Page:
The Central Valley of California is one of the world’s greatest, both in production and in size. Its 50-mile width is tucked between two notable mountain ranges; lengthwise the valley stretches 600 miles north and south, dotting the countryside with farms, towns and cities. As big as England and almost as long as Massachusetts, Vermont and New Jersey combined the Central Valley produces one third of all the table foods grown and ninety percent of all the fresh vegetables consumed in the U.S., thus becoming the bread basket of America. Altogether 269 different crops are grown throughout this fertile land. The value of a single year of agriculture production today is greater than all the gold mined in California.
What is truly startling about this bountiful harvest is the fact that much of the southern half of the valley receives less yearly rainfall than North Africa. Once designated a desert on early California maps, the vast acreage has been transformed into an oasis.
The miracle that caused this transformation of desert into abundant farmland was, and is, simply water. However, prior to 1887 water was not available to most of the farmers in Southern California.
When California was granted statehood in 1850, it adopted the law of “riparian rights”. The rule dictates that the owner of a stream bordering his land had full rights to the use of the water and those owners not contiguous to the stream had no rights at all. Landowners with such water rights could monopolize its use. One such landowner was Henry Miller. He owned over 1,000,000 acres of land and controlled the riparian rights to nearly 100 miles of the San Joaquin River as well as thousands of acres along the Fresno, Kern and King Rivers.
Meanwhile the rush for gold in the late 1840’s ushered in a different concept for water rights known as “prior appropriation”. Water was required in much of the gold mining process and sometimes the water was transported great distances from its source. The thousands of gold miners who poured into California acted on the assumption that natural resources, like gold and water, were free for taking. Prior appropriation refers to the process by which water users acquire ownership of water rights by diverting water from a source and using it. Others could appropriate water from the same stream, but priority went to the first user. In times of drought, latecomers would be the first to lose water.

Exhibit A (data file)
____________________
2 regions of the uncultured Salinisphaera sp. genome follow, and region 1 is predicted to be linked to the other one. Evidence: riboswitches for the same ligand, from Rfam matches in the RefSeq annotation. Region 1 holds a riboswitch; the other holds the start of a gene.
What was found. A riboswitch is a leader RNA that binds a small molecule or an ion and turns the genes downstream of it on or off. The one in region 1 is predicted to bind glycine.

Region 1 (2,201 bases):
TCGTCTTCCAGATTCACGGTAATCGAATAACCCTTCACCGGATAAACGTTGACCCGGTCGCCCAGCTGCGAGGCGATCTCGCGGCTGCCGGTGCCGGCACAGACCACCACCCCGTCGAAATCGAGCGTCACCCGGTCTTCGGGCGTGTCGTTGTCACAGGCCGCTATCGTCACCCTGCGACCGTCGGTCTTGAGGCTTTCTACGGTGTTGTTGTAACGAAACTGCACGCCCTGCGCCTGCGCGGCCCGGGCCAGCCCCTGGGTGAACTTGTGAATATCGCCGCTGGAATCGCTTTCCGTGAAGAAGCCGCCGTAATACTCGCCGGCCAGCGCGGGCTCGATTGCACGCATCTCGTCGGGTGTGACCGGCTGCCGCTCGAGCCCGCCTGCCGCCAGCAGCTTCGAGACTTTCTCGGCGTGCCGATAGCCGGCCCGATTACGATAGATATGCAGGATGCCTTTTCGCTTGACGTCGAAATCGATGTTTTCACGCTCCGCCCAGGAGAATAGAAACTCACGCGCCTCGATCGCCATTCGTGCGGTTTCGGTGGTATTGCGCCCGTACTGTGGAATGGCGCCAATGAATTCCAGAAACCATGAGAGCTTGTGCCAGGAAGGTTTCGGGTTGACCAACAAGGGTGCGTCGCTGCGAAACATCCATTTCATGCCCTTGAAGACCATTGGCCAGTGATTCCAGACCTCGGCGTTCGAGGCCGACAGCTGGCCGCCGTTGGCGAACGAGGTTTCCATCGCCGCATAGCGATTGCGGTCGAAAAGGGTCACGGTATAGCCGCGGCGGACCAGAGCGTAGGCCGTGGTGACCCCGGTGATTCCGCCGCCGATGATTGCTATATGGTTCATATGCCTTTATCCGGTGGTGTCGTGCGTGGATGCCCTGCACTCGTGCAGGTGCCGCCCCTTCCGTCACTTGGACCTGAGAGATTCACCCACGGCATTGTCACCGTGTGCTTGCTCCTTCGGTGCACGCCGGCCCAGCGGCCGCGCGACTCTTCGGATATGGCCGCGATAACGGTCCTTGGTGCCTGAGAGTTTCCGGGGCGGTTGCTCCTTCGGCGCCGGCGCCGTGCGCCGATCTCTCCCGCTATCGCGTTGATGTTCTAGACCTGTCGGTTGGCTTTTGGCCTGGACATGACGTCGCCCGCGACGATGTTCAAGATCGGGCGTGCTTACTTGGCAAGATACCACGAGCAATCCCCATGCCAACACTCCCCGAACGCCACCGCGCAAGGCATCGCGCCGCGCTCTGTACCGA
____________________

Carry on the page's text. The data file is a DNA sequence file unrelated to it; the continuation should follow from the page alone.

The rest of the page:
The appropriator has the right to the water itself, separate from any rights to the land adjacent to the stream from which it is taken.
Prior appropriation allows water users to transfer their water rights without selling the land. It took water rights away from the land making them personal property. In 1859 the California Supreme Court ruled, “The ownership of water as a substantive and valuable property, distinct, sometimes, from the land through which it flows…may be transferred like other property”. The prior appropriation doctrine also allowed users to diminish the flow of a stream or change its course.
The conflict between these two principles resulted in the “California Doctrine” of dual water rights, established by the State Supreme Court in the case of Lux v. Haggin in 1886. The case ruled the both sides had rights to the water. Riparian rights prevailed if a person had purchased land along the river first, but appropriation prevailed over riparian if the appropriator was the first user.
After the State Supreme Court’s Lux v. Haggin ruling, irrigation advocates in the Legislature argued for laws to limit riparian rights. In a special session in 1887, lawmakers debated issues of appropriation, riparianism and the role of government. The most significant legislation to come out of the session was sponsored by Assemblyman C.C. Wright of Modesto. This law provided for the creation of “special districts” for irrigation under local public control. Construction, operation, and maintenance of irrigation projects in these public districts were funded with tax dollars, and districts were considered political subdivisions of the state. It did not, however, abolish the “California Doctrine” of dual water rights, which would continue to be defined in the courts.
A steady, dependable supply of water meant the desert could be converted to orchard, vine, and row crops that flourished during the long, hot summer months. In ten years, the Central Valley was transformed into over 7,000 independent farms.
The fundamental controversy surrounding California’s water is one of distribution combined with conflicts between competing interests over the use of available supplies. About 75 percent of the water supply originates in the northern third of the state (north of Sacramento), while 80 percent of the demand occurs in the southern two-thirds of the state. Two-thirds of the state’s residents receive at least a portion of their drinking water from the Delta. Consequently, whatever affects the Delta also affects large portions of northern, central and southern California.
“Whiskey is for drinkin’, water is for fightin’ over”–Mark Twain